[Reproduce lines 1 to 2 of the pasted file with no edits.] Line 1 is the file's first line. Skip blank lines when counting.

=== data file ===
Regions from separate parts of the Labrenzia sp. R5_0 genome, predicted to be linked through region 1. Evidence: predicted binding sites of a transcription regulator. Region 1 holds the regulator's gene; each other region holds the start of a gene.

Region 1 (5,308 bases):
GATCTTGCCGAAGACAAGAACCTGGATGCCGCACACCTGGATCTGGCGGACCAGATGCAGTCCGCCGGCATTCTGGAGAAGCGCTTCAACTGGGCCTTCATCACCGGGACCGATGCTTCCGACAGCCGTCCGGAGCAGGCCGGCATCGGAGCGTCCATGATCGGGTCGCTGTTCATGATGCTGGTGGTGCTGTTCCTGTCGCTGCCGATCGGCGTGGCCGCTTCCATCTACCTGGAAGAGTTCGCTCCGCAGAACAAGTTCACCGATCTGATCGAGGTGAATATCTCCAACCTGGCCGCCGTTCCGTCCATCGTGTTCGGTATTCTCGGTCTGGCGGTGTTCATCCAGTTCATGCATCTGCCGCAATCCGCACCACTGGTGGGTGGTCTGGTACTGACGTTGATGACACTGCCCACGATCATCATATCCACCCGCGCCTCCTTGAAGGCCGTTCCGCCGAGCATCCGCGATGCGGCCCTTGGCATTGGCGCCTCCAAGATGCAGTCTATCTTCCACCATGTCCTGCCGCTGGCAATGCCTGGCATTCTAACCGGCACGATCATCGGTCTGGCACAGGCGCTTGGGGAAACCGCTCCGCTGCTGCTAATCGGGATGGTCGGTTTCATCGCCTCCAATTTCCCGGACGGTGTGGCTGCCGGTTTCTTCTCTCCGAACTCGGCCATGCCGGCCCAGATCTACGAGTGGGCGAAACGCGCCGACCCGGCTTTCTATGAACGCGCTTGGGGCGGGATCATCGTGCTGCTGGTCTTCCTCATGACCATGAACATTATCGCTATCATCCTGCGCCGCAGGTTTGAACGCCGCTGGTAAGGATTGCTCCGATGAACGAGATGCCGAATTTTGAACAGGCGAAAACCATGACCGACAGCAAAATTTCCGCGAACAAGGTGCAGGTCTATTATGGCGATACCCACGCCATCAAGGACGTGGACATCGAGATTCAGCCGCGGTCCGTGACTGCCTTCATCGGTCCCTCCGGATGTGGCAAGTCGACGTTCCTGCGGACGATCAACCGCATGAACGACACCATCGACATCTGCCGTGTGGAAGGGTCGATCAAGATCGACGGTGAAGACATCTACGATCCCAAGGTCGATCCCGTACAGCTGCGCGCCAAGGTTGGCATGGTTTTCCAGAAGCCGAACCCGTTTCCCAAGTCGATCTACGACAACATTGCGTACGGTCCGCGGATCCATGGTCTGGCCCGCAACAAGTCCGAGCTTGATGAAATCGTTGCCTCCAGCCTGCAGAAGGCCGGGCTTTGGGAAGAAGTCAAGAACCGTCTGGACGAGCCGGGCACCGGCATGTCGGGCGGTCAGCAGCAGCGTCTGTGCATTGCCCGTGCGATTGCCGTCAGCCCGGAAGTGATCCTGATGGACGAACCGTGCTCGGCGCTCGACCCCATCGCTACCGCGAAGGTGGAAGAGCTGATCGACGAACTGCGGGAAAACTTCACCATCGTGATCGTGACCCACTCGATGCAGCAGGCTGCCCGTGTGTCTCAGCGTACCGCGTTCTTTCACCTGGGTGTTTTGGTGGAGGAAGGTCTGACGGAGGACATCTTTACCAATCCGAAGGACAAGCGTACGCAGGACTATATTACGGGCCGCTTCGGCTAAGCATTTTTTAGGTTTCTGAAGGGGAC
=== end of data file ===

Regions from separate parts of the Labrenzia sp. R5_0 genome, predicted to be linked through region 1. Evidence: predicted binding sites of a transcription regulator. Region 1 holds the regulator's gene; each other region holds the start of a gene.

Region 1 (5,308 bases):